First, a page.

Mrs Knaul; despite an absolute ban on the execution of child offenders in international law, reportedly in 2014 alone 14 executed prisoners in Iran have been under 18 at the time of the alleged crimes. In the same country, juvenile offender Saman Nasim, arrested at the age of 17 and accused of armed activities, went missing in February 2015 on the day scheduled for his execution, suggesting that he was hanged or transferred to an undisclosed location. Over more, the often public executions of mothers and fathers have egregious consequences on their children’s physical and mental integrity.
Although Iran has signed the International Covenant on Civil and Political Rights (ICCPR), it is in violation of several of its obligations regarding the independence of the judicial system. In many cases, prisoners are already sentenced in advance by the aggregators before they go to court. The Gozinesh process, that is rather the extensive investigations into candidates’ beliefs than their legal qualifications, compromises the judge’s independence.
Iran has systematically targeted lawyers with arbitrary and lengthy detention.
Iranian lawyer Mohammed Seifzadeh was sentenced to 9 years in prison and prohibited from practicing law for a decade because of his involvement in the foundation of a human rights center. Nasrin Sotoudeh, an Iranian human rights lawyer, was sentenced to 11 years in prison in 2011, only to be released last year due to massive international pressure. Yet, she has been barred from practicing law for 20 years. Their colleague Abdolfattah Soltani, despite his deteriorating health, was denied urgently needed medical treatment outside the prison by the Tehran Prosecutor. In 2012, he was sentenced to 13 years in prison and a 20-year ban on practicing law. Recently, human rights lawyer Mohammad Moghimi, was arrested for shaking hands with his client Mrs. Atena Faraghdani.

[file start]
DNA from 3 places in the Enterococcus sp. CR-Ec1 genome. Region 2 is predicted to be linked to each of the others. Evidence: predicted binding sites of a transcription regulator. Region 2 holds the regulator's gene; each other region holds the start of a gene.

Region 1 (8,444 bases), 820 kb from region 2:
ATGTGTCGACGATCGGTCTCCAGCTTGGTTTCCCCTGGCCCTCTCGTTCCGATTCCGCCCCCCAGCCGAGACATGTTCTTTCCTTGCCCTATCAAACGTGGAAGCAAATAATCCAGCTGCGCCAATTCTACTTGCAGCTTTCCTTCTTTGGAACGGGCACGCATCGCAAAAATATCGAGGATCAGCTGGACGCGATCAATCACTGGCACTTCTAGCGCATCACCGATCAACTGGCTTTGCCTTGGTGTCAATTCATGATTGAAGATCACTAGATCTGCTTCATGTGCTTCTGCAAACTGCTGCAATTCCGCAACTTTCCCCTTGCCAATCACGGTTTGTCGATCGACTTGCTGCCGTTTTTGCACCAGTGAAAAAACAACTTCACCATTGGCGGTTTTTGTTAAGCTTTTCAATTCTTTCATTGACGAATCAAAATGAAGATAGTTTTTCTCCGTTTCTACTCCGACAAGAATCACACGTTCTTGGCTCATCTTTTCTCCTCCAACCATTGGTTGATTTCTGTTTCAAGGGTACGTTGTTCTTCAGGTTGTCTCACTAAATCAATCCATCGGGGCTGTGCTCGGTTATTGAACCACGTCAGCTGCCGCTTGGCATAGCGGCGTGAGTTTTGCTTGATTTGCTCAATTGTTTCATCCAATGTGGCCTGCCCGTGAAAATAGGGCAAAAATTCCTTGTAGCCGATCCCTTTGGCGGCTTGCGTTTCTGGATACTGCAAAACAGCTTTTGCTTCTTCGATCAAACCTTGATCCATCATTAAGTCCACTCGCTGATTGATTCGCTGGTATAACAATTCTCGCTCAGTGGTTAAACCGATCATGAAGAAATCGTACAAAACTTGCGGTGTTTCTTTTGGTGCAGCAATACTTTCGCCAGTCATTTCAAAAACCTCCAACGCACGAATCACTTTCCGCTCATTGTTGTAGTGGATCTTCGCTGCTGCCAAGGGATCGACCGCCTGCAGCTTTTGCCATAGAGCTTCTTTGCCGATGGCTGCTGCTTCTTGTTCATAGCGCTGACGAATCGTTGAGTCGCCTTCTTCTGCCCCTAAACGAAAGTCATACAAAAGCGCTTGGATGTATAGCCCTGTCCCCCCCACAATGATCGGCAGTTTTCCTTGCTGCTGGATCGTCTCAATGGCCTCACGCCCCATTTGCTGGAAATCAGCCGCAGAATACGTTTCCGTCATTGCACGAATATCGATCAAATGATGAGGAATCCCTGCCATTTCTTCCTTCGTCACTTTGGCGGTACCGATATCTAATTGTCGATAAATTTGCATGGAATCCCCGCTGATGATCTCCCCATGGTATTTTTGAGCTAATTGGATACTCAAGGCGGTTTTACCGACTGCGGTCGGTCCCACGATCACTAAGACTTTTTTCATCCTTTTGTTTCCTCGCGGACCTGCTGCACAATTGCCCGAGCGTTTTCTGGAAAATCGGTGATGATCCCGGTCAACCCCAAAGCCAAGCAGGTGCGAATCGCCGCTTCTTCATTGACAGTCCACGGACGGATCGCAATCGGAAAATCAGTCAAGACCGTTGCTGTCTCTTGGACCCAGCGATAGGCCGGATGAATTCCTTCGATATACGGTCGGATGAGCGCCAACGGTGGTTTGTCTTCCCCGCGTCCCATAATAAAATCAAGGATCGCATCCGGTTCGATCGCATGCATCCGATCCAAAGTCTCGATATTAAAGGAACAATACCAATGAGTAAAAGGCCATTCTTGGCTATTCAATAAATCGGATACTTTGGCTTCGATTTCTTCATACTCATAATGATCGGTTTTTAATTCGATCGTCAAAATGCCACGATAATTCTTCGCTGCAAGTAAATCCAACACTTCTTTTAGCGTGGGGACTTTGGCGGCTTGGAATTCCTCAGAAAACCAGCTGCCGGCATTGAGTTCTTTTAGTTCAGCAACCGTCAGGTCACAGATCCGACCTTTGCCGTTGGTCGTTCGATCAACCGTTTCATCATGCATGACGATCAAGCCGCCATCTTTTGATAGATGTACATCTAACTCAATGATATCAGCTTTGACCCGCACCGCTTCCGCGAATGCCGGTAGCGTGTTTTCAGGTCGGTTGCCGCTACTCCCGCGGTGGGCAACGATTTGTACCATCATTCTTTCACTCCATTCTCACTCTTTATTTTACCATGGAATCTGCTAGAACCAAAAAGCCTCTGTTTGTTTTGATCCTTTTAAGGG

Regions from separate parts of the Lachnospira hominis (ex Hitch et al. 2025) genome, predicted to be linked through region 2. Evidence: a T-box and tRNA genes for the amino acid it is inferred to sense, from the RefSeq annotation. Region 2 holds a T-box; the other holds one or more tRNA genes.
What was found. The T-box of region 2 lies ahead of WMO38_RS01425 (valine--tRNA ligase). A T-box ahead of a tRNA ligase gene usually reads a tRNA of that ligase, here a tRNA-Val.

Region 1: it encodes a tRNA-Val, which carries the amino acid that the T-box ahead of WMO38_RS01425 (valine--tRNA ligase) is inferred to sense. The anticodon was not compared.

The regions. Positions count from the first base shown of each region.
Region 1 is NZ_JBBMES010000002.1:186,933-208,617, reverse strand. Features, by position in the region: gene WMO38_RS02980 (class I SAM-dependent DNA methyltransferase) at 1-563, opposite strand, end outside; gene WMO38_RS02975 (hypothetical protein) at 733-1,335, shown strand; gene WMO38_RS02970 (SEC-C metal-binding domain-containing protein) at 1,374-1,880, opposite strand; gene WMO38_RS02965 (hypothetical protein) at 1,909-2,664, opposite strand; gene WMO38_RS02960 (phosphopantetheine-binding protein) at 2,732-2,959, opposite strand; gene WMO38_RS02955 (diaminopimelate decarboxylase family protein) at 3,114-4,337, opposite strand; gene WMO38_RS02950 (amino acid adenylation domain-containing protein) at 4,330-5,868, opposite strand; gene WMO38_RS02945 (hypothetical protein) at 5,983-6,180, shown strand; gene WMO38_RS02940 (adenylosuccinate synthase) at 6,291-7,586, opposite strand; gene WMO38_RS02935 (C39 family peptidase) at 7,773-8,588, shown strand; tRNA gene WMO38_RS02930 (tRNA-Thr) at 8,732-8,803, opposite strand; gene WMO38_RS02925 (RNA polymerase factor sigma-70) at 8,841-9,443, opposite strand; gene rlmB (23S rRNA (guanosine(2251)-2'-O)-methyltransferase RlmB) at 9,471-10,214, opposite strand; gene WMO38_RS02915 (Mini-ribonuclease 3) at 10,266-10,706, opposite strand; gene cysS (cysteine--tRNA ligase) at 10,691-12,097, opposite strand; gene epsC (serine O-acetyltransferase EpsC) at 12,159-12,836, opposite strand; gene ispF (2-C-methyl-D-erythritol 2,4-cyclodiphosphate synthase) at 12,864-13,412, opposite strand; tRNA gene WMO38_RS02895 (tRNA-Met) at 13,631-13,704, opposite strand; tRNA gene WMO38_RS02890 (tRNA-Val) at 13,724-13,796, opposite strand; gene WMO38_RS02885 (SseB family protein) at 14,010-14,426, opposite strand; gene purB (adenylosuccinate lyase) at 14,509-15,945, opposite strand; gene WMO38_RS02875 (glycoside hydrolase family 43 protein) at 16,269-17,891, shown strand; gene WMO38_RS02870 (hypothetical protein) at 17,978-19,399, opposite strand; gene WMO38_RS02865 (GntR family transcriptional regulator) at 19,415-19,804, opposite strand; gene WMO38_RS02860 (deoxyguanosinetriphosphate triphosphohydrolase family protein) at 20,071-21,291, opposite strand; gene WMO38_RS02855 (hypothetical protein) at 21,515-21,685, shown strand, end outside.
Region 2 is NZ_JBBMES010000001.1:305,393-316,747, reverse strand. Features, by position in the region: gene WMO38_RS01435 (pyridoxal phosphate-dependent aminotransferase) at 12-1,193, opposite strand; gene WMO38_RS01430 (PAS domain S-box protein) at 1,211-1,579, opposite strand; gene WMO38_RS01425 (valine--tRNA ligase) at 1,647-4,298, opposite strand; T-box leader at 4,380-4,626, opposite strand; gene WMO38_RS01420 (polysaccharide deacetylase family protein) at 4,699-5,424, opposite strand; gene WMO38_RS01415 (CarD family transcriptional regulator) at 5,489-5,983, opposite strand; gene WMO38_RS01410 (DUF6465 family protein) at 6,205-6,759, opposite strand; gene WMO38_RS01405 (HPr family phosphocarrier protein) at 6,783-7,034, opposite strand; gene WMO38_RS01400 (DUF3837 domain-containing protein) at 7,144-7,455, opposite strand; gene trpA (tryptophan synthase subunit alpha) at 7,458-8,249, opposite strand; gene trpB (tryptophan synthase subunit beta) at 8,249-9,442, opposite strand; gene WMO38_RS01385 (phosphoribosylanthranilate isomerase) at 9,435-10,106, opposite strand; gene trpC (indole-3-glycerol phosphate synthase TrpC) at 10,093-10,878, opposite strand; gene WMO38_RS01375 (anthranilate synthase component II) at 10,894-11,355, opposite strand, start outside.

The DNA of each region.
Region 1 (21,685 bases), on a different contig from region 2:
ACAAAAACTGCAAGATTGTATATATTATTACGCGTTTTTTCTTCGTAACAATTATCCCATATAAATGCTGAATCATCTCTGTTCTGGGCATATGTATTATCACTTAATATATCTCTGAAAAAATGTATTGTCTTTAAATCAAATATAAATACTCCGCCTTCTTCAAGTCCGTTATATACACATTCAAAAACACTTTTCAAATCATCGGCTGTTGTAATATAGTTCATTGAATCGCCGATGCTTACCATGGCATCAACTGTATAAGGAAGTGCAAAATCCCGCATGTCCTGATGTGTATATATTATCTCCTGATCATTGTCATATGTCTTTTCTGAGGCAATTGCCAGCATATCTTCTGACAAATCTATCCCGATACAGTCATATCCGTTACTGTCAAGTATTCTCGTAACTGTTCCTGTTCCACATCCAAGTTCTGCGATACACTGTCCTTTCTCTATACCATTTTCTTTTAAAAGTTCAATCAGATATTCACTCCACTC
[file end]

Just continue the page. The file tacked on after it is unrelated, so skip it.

We are urgently waiting for Iran to ratify the Optional Protocol to the Convention on the Rights or the Child on the involvement of children in armed conflict which it has signed in 2010.
We furthermore appreciate the report by the Special Rapporteur Mr. Puras. There are noticeable health inequalities in Iran. In the past years, Western sanctions resulted in a massive scarcity of drugs. The cost of chemotherapy has quadrupled in only one year, out of reach for all but the wealthiest Iranians. Due to systematic discrimination and xenophobia, notably minorities do not have access to health facilities.
Sudwind would like to know whether Iran has invited the UN Special Rapporteur on Health and if the UN have received any invitation from Iran in recent years. Finally, we kindly ask the Special Rapporteur to request an invitation to Iran.